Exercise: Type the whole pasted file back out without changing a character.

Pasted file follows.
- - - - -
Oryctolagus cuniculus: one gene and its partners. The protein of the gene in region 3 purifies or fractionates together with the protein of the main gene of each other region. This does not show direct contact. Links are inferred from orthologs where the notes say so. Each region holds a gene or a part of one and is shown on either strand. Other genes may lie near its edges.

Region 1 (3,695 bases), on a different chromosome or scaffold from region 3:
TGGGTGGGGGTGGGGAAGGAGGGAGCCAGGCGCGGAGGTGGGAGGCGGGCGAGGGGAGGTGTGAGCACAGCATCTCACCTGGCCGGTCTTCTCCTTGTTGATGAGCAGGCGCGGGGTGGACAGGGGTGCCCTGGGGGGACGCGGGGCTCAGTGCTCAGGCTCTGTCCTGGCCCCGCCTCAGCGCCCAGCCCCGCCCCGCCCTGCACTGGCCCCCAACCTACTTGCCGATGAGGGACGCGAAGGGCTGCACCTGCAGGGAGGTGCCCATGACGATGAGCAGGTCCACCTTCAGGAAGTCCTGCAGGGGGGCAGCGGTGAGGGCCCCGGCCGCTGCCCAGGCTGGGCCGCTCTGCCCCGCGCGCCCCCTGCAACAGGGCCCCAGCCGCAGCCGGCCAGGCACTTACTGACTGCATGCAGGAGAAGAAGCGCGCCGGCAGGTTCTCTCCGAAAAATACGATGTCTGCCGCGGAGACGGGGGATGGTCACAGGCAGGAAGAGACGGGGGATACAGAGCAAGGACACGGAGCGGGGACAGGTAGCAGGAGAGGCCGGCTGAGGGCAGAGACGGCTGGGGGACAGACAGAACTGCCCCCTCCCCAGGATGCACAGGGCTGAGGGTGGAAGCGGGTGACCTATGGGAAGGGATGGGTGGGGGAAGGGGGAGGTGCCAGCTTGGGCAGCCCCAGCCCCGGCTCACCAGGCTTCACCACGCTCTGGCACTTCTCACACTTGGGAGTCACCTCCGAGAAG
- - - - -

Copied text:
Oryctolagus cuniculus: one gene and its partners. The protein of the gene in region 3 purifies or fractionates together with the protein of the main gene of each other region. This does not show direct contact. Links are inferred from orthologs where the notes say so. Each region holds a gene or a part of one and is shown on either strand. Other genes may lie near its edges.

Region 1 (3,695 bases), on a different chromosome or scaffold from region 3:
TGGGTGGGGGTGGGGAAGGAGGGAGCCAGGCGCGGAGGTGGGAGGCGGGCGAGGGGAGGTGTGAGCACAGCATCTCACCTGGCCGGTCTTCTCCTTGTTGATGAGCAGGCGCGGGGTGGACAGGGGTGCCCTGGGGGGACGCGGGGCTCAGTGCTCAGGCTCTGTCCTGGCCCCGCCTCAGCGCCCAGCCCCGCCCCGCCCTGCACTGGCCCCCAACCTACTTGCCGATGAGGGACGCGAAGGGCTGCACCTGCAGGGAGGTGCCCATGACGATGAGCAGGTCCACCTTCAGGAAGTCCTGCAGGGGGGCAGCGGTGAGGGCCCCGGCCGCTGCCCAGGCTGGGCCGCTCTGCCCCGCGCGCCCCCTGCAACAGGGCCCCAGCCGCAGCCGGCCAGGCACTTACTGACTGCATGCAGGAGAAGAAGCGCGCCGGCAGGTTCTCTCCGAAAAATACGATGTCTGCCGCGGAGACGGGGGATGGTCACAGGCAGGAAGAGACGGGGGATACAGAGCAAGGACACGGAGCGGGGACAGGTAGCAGGAGAGGCCGGCTGAGGGCAGAGACGGCTGGGGGACAGACAGAACTGCCCCCTCCCCAGGATGCACAGGGCTGAGGGTGGAAGCGGGTGACCTATGGGAAGGGATGGGTGGGGGAAGGGGGAGGTGCCAGCTTGGGCAGCCCCAGCCCCGGCTCACCAGGCTTCACCACGCTCTGGCACTTCTCACACTTGGGAGTCACCTCCGAGAAG